Woman wearing a pink business suit holding a coffee and looking at her phone as if waiting for a message

Searching for a new job is exciting, but it also takes time, energy and sometimes a lot of patience. Once you’ve nailed an interview, it might feel like you’re in the home stretch—but the time waiting to hear back after the interview can feel like forever.

The good news is you don’t have to sit idly by! There are some productive steps you can take to keep your job search active and distract you from any anxiety you may feel waiting for that call back.

While You’re Waiting to Hear Back After an Interview

1. Ask about their timelines in the interview

(Ok so this one is for during the interview. If it’s too late now, keep it in mind for future interviews!)

As you get to the end of an interview, ask about the next steps and timeline, so you’ll know what to expect in the coming days. Many interviewers will ask, “Do you have any questions for me?” at the end, so that’s the perfect time to inquire.

2. Send a follow-up email

Within 24 hours of the interview, follow up with an email thanking the interviewer(s) for their time and expressing your enthusiasm for the role. This is a nice touch and can demonstrate that you’re genuinely interested after learning more in the interview.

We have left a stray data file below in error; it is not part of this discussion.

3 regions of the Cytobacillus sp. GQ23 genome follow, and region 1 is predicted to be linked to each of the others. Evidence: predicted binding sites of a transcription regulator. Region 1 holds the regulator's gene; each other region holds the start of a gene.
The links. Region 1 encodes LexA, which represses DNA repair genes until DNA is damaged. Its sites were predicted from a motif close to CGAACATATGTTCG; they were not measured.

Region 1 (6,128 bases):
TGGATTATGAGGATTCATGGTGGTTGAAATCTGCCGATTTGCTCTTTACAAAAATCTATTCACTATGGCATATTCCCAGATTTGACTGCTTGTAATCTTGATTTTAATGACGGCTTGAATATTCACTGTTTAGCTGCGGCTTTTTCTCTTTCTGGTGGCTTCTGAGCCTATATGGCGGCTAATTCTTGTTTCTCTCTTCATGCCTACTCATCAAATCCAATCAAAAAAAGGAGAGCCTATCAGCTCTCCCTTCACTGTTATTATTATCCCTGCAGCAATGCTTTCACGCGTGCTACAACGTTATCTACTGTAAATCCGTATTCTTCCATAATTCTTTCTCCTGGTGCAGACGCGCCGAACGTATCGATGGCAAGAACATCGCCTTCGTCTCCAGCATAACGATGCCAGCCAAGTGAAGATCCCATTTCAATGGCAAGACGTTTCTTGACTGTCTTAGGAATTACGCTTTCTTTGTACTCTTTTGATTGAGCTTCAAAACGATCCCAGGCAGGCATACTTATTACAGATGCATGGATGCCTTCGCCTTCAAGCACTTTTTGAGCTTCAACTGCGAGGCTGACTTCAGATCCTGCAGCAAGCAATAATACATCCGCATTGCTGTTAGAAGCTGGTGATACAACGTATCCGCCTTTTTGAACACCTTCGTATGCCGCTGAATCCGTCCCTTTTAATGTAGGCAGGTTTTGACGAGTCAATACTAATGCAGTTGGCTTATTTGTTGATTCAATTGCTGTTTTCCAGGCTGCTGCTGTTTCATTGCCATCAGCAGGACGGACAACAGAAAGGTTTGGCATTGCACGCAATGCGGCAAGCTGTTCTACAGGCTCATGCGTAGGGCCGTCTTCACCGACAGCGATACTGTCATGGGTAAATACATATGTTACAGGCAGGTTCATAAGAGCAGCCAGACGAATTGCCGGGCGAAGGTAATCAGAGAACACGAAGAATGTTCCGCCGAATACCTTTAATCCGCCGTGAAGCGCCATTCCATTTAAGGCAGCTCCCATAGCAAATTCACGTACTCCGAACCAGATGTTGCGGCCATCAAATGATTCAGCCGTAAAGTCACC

A caution: Do not repeatedly bombard them with emails. Spamming the hiring manager or recruiter will likely negatively impact your candidacy. You can send another follow-up if you don’t hear back after an appropriate amount of time; base this on the timeline they gave you (i.e. if they said expect to hear back in five business days and it’s been six, go ahead and follow up). If you didn’t get a specific timeline, roughly a week is likely a safe guideline.

3. Keep job hunting

Just because you had an interview, don’t put all your eggs in one basket. Keep up the momentum on your job search by exploring other opportunities that align with your skills, experience and career goals.

Diversifying your job search increases your chance of success and provides you with options so you’re not overly attached to just one role. If you do end up landing multiple offers, you have the chance to pick your favourite and politely decline the others.

4. Check your email, answer calls, listen to voicemail messages

Make sure you’re ready to receive that call or email when it does come!

  • Check your email regularly, including folders like spam, junk, promotions, clutter and any other filtering you might have in place.
  • Answer phone calls. While many of us screen unknown callers normally, during a job hunt it may be to your advantage to answer them all.